A surf movie that puts two people in another universe – John Florence and Blake Vincent Kueny.
Expectations run high at a film premiere for a John Florence movie.
“I’ve watched the trailer about twenty times,” enthused one of the groms in the queue outside the Collaroy cinema where, View from a Blue Moon was showing. It was 6.30; the film wasn’t due to roll until eight and the grom was hustling his way through a line that already snaked around the corner from the picture theatre.
By the end of the night none of the masses who showed up for the global premiere ( it screened round the world on the same day) would walk away disappointed and two things would be very clear. One: If you remove the arithmetic of competition John John Florence is pound for pound arguably the best surfer in the world right now. Two: This is a film as much about the mastery of its director Blake Vincent Kueny as it is about the preeminence of its star surfer. Step aside Kai Neville. Move over Taylor Steele, Blake has fully arrived. Kueny has made a film that combines striking cinematography with otherworldy high performance surfing and a few cornball laughs for good measure. There’s even a pseudo-intellectual twist. What other surf film has been brave enough to feature a lengthy excerpt from a JFK speech. Given the movie’s title, synching in Kennedy’s famous “We Choose To Go To the Moon” speech was a masterstroke.
Okay, but you still want to know did John John do the biggest air ever and score the gnarliest barrel in history? The answer to the first question is that ‘just plain John’ as the movie makes appoint of calling him nails every kind of aerial variation you can think of. Groms will spend days debating which of Florence’s fly-bys in the film are the most mind-blowing. My guess is that everyone will have a different favourite and rewind buttons will be worn down faster than a soft coat of wax on a summer’s day.
As for scoring the gnarliest barrel ever, John proves beyond a shadow of a doubt that he is the Houdini of the surfing world when it comes to nonchalantly finding a way out of impossible situations, but the prize for best pit in the film might just go to his brother Nathan.
Footage of Nathan’s abseil drop to no hands glide on a Chopes cliff face leaked on the net a while back and some pro surfers have talked about it as being perhaps the most critical paddle in wave ever captured at Chopes. On a big screen, with a packed audience the wave definitely had everyone tossing popcorn and howling at the blue moon.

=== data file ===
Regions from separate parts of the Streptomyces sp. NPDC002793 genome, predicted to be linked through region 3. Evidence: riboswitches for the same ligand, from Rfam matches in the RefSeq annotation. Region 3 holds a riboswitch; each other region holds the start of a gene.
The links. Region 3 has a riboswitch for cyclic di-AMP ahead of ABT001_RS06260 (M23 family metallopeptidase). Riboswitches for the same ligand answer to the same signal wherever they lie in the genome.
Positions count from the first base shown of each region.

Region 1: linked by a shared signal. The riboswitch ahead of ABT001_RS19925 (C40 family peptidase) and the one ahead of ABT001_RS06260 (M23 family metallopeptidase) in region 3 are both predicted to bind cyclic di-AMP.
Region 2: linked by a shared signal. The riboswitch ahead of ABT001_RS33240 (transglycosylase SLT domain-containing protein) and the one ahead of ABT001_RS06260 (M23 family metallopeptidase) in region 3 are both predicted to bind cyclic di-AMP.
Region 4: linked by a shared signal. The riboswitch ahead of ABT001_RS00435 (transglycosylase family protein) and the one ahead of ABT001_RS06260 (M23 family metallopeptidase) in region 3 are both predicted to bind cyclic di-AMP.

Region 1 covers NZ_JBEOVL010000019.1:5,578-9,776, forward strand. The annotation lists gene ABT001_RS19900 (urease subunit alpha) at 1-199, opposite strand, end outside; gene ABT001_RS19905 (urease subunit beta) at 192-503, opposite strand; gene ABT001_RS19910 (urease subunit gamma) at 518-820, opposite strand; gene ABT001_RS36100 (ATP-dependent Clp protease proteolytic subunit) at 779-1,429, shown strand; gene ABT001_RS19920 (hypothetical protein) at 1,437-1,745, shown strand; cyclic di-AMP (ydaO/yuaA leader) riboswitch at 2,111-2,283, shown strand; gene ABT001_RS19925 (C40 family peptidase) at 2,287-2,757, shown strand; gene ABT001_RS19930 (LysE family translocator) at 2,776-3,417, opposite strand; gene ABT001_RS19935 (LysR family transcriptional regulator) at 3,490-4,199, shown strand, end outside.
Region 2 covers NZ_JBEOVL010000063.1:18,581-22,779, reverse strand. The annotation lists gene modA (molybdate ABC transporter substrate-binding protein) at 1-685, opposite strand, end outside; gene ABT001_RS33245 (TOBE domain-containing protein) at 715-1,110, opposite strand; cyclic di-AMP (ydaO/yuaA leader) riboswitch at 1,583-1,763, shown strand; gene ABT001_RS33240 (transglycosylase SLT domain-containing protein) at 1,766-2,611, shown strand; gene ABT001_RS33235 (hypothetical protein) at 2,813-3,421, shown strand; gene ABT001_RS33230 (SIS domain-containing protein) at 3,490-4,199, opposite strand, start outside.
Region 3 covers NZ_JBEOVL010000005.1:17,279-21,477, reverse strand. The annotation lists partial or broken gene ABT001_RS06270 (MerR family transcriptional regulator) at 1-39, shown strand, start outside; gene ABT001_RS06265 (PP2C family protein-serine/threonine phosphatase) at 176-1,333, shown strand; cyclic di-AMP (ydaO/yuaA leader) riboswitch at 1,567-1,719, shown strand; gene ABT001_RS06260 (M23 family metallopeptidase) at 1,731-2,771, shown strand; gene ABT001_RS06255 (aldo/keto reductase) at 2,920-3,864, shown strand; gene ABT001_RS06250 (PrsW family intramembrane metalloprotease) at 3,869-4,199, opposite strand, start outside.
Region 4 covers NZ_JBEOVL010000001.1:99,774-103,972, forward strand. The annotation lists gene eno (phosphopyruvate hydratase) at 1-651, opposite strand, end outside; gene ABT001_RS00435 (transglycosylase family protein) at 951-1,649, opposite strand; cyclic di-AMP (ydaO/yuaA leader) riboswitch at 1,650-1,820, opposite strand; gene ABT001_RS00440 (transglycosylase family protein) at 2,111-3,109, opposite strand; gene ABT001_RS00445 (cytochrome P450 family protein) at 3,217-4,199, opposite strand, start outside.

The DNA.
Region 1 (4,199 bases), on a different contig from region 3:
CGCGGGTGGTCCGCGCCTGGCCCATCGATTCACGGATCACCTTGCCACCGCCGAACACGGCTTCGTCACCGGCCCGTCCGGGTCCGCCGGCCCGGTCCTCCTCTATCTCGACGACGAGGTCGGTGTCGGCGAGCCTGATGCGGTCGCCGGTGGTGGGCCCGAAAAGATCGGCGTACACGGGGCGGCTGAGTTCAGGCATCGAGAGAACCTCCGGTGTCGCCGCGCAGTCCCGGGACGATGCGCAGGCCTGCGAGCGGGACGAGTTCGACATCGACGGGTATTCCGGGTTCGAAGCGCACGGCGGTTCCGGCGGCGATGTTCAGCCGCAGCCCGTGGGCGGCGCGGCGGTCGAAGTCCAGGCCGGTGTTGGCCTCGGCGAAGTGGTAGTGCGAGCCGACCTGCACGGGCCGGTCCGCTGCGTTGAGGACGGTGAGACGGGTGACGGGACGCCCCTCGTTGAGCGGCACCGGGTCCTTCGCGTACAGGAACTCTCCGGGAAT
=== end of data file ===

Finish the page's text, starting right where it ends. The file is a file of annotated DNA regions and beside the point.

When you have a cast like John John, Jordy, Matt Meola, Filipe Toledo, Jordy Smith, Koa Rothman, Jack Robinson and Jamie O etc etc there is a danger that the viewer will become desensitized to the ball-tearing action because there is so much good material. The significance of a single, brilliant move becomes a blur if you don’t allow people to breathe a little before and after watching it. This is where Kueney’s use of contrasting imagery is critical. The production effectively splices genres between spectacular, travel documentary and premium quality surf porno. Through South Africa, Brazil, Western Australia and back to Hawaii you are taken on a visual odyssey. The eye watering landscape footage and endearing images of human subjects give you a real sense of place wherever you are. Hell, they even help you believe in the world again. Much of this achieved with the aid of the God’s eye view that’s delivered by surf filmers’ latest and greatest toy – the drone. However, although the flying saucers supplied much of the footage from the air, it’s also apparent that, in a production that appeared to have Hollywood scale budgets, some serious coin was dropped on choppers.
Around the world it goes but arrives back in Hawaii for the final section. After a sound track filled with ethereal, conceptual tracks that help create the necessary ‘Blue Moon’ vibe it’s nice to finally here a much rawer, thrashier, track kick in. ‘Fast and loose’ ‘Fast and loose’ scream the intentionally descriptive lyrics as John eviscerates Pipe barrels and hovers above lips in the North Shore trades. “Wherever I am in the world, I still dream of Pipeline”, John tells us via one of the printed, on screen statements that appear before every section. Pipe, that chunk of cooled lava that John could call his backyard or front yard or office, or bank. It’s often rogue and not always as perfect as you think, which helps make it the ideal wave for a kid who grew up facing random challenges with a Mum who did all she could to make ends meet. Now that same blonde-locked ten-year-old surfling who enchanted the surfing world all those years ago, is enjoying the View From a Blue Moon and right now it looks pretty damn good.